Last week Jake McKee created a new site, 90-9-1.com, to spur debate on the principle of Participation Inequality best described by Jakob Nielsen in his Alertbox newsletter back in 2006. I wrote about this back in 2006 as well, and I don't think I'd change anything I said back then. However, I would add a few things today, particularly in response to McKee's efforts and the responses it has produced so far.
Points to McKee is for stirring this debate, but points off for muddying it at the same time. Compare McKee's pyramid to Nielsen's:
You'll see that where the segments in Nielsen's pyramid differ by degree (none, some, a lot), McKee's segments differ in kind. Creators and editors do different things. In other words, this is not the 90-9-1 framework Nielsen is talking about. It's a proposal for a new framework.
How well does it work? Not very well, as it turns out. As McKee describes them in an audio response to a comment on his blog, creators start with a blank piece of paper, and editors "append something someone else has created." The creators in McKee's model are the 1% and the editors are the 9%.
Now think of one of the most common types of community on the web: the technical support community. There are hundreds, maybe thousands of these on the web. It's probably half of our business at Lithium, and some of our customers have registered millions of users -- and served tens of millions more if you include what Nielsen calls "lurkers" and what McKee calls the "audience."
Ok, now here's the punch line: if you talk to anyone who runs one of these communities -- and I recommend you do, because they can tell you a lot about the future world in which every company will be in continuous communication with customers -- they will tell you that the breakdown between creators and editors is exactly the opposite as Jake defines them. The 1% of users who are most active are incredibly unlikely to ever start a conversation. What they do is provide answers. It's the 9% who ask all the questions -- who start with the blank piece of paper.
Others commenters on McKee's post have correctly pointed out that McKee's pyramid is actually an unholy blend of Nielsen's work and the kind of participation hierarchies that Forrester and Gartner have created. To help out, Josh Bernoff at Forrester usefully explained how his participation hierarchy (Forrester calls them social technographic profiles) differs from the kind of thing both Nielsen and McKee are aiming at. (He doesn't highlight McKee's error, but his research has focused more on community users rather than the dynamics of those users within individual communities, so he simply may not know.)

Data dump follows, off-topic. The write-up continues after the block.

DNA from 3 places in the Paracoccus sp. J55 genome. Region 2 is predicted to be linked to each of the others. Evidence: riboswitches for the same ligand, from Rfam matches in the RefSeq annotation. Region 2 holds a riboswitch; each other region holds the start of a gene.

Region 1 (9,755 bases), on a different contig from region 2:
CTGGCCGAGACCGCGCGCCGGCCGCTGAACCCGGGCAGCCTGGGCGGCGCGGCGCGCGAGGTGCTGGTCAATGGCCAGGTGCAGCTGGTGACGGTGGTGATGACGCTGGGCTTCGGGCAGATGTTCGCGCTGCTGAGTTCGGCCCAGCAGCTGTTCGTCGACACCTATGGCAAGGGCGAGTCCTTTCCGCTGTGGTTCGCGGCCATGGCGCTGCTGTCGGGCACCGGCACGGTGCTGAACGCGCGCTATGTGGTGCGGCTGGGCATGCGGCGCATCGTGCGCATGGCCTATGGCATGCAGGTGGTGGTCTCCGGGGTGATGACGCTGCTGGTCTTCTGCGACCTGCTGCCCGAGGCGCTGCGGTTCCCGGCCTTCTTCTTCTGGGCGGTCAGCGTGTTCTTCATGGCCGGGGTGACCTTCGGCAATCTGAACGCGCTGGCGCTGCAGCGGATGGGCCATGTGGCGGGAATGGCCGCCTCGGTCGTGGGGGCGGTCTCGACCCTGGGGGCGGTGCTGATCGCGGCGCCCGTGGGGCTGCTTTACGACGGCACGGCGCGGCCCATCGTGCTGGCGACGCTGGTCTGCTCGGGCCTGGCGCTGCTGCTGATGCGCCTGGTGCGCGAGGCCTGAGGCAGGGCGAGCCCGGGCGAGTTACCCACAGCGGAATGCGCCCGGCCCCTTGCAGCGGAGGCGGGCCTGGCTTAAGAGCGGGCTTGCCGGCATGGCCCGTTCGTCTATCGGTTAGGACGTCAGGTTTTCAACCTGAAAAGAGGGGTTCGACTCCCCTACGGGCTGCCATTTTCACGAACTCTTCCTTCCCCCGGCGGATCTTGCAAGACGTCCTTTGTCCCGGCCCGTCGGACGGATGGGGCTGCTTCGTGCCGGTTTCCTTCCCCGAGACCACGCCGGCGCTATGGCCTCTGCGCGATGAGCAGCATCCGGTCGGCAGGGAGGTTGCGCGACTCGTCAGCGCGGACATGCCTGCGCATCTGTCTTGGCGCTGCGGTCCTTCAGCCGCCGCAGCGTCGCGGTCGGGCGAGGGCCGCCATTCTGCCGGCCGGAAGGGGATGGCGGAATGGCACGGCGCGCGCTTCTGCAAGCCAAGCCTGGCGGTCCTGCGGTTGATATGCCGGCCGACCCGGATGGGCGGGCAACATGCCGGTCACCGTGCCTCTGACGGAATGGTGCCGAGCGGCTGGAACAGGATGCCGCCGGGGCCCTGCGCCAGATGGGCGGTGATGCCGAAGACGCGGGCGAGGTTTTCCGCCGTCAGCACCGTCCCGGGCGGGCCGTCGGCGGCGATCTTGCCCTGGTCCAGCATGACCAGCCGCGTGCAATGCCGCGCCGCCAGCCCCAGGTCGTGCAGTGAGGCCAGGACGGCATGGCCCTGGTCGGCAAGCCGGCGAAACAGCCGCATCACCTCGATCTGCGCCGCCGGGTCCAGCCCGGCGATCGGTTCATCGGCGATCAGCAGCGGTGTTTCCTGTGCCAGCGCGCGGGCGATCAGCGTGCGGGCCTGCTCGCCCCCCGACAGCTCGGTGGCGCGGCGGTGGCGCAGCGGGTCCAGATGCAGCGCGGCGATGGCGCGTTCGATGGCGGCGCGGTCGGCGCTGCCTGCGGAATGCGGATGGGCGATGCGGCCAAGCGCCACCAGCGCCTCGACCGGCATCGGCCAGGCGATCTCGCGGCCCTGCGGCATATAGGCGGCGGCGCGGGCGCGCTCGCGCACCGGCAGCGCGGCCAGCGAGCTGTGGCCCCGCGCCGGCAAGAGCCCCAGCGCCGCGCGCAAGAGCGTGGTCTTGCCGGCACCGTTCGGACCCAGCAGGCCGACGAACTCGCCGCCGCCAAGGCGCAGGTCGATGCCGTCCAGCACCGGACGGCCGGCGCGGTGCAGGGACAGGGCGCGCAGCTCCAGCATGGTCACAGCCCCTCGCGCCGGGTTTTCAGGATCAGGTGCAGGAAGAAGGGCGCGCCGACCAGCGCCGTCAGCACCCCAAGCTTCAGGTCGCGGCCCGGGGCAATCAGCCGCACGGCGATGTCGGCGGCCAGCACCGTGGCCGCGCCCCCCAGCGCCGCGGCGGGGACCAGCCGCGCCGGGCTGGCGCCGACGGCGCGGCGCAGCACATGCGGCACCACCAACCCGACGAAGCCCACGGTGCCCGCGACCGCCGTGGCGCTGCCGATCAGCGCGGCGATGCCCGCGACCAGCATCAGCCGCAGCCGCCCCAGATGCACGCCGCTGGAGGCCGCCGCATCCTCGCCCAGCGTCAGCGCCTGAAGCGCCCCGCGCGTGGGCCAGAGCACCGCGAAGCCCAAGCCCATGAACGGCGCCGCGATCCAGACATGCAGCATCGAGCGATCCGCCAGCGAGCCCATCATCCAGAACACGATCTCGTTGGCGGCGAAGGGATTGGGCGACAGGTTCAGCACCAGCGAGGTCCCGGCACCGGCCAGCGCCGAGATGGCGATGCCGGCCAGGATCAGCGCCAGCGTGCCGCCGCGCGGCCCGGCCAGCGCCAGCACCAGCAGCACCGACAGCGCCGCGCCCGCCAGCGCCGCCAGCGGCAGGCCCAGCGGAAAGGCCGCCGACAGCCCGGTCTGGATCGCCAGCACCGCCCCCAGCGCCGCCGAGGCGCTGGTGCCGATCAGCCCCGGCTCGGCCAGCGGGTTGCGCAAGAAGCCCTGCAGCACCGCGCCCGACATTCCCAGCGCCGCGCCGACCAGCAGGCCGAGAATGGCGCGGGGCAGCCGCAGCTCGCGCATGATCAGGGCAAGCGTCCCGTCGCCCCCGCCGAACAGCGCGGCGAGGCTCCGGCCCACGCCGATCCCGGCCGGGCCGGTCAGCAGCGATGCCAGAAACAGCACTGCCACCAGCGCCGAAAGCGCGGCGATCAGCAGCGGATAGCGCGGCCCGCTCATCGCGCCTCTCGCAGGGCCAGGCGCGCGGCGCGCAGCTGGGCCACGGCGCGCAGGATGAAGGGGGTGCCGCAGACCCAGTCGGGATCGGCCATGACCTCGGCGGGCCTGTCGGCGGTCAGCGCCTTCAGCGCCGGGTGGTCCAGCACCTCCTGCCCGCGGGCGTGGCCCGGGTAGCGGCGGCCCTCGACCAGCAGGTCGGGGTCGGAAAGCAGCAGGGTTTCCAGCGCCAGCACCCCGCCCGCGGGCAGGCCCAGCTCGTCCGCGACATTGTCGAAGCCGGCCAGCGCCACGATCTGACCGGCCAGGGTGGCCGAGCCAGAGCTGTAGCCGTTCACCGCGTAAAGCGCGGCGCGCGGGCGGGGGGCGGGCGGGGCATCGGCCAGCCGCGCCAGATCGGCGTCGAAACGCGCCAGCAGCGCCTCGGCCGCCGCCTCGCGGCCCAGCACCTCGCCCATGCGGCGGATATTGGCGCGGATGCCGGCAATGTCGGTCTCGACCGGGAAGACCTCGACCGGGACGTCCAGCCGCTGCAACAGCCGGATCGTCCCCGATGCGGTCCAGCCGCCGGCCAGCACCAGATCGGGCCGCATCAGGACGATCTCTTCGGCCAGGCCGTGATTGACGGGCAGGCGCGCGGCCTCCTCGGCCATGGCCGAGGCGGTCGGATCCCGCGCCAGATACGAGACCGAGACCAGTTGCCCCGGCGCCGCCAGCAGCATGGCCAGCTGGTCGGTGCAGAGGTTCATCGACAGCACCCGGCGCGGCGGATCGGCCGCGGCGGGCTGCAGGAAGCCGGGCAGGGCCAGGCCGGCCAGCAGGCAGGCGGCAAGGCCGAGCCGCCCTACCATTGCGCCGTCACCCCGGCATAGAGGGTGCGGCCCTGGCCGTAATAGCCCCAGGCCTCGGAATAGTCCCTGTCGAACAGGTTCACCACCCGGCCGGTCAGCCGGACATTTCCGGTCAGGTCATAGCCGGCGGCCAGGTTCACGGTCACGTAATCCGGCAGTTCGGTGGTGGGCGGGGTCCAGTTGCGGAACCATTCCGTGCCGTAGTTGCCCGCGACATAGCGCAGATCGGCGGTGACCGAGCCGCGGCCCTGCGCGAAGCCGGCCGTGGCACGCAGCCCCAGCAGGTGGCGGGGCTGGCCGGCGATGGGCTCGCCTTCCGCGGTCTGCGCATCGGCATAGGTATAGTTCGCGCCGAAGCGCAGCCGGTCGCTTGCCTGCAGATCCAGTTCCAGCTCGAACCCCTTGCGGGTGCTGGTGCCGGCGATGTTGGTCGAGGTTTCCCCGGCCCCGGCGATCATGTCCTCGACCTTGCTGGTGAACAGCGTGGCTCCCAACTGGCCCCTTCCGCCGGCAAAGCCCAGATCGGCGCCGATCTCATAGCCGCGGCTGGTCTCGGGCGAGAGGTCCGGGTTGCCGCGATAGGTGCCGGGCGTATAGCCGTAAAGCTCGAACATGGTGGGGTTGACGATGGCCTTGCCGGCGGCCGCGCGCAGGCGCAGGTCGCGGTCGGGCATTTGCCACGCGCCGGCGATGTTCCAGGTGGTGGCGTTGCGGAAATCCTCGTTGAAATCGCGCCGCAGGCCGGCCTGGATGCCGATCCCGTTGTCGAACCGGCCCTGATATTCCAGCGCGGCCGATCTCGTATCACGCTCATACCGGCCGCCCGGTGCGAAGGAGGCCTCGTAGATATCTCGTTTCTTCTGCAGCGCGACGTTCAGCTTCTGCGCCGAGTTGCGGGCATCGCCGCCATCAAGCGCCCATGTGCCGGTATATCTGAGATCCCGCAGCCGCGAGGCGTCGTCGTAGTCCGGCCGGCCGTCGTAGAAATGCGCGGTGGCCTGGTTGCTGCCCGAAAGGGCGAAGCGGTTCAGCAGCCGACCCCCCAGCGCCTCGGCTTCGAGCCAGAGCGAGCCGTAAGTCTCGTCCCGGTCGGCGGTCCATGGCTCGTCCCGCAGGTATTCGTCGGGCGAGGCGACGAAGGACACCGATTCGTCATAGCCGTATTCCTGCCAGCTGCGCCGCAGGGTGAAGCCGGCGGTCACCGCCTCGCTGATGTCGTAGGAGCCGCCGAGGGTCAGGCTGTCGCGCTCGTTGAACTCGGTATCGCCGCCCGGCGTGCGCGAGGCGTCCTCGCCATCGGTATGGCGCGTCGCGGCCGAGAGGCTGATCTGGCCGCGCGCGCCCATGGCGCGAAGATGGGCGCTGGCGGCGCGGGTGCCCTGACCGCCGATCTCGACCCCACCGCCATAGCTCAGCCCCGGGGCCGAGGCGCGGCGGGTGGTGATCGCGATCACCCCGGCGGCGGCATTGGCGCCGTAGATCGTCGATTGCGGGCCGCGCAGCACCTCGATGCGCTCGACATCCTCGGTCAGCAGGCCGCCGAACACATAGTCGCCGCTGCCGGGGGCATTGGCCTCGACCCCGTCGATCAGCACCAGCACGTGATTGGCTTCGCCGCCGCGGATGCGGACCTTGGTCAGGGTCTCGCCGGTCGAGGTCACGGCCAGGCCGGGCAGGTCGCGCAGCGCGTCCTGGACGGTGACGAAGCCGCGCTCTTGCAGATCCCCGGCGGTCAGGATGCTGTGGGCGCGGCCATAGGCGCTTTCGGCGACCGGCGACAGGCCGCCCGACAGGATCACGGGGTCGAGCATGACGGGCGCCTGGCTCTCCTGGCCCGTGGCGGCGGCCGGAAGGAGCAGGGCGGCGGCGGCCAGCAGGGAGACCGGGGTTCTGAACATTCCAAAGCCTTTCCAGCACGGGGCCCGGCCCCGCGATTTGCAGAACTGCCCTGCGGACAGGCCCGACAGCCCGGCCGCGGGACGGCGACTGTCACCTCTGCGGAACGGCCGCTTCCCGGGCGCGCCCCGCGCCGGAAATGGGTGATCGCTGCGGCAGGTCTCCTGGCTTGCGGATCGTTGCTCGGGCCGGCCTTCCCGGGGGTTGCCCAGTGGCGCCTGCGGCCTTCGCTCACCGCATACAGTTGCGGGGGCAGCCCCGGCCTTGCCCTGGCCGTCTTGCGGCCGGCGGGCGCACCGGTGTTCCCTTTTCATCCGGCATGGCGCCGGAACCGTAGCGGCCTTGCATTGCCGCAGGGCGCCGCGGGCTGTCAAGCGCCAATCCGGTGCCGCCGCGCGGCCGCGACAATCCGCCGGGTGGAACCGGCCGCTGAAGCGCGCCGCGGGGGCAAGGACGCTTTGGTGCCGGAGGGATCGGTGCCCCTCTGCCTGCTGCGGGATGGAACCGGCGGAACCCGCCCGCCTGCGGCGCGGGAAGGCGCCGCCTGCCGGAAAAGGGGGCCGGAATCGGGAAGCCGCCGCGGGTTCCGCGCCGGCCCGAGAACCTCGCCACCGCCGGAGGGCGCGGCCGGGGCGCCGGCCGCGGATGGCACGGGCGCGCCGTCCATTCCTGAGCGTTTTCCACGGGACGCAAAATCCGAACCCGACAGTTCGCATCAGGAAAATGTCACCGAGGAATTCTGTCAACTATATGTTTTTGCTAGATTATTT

Credit to Bernoff when he says that looking at real data makes 90-9-1 a messier proposition, though not (in my experience) an invalid or unuseful one. Here are a few things our data at Lithium tells us (using Nielsen's definitions for 90-9-1):
90-9-1 is scale-sensitive. In larger communities (say, >100K), heavy participants are likely to be many fewer than 1%. That may be one reason that YouTube total participant base (that is, the 1% plus the 9%) is 0.16%. For another data point, Marc Smith's research on Usenet newsgroups found that .05% of Usenet users are heavy contributors. Alternatively, the number can be higher in smaller communities (say, <200), because of the effects of peer pressure and closer relationships.
90-9-1 also varies by modality. It's truer of forums than it is, for example, of video uploading, where the some barriers still exist to participation. (Not every user has a camera that captures video or knows how to upload videos they create, hard as it may be for us in the geek-o-sphere to believe.) That may be another reason why YouTube is at 0.16%.
90-9-1 is very handy in planning your outreach efforts. In other words, it does, as Richard Millington points out, give you a useful way to think about how many people you need to drive to the home page of your community in order to have an active community. I call it a "planning assumption."
90-9-1 is not necessarily, as Millington suggests, a "huge opportunity." Not one, if you're running a community, you should bet your job on. I'm not saying it can't be -- I'm just saying the odds are not in your favor.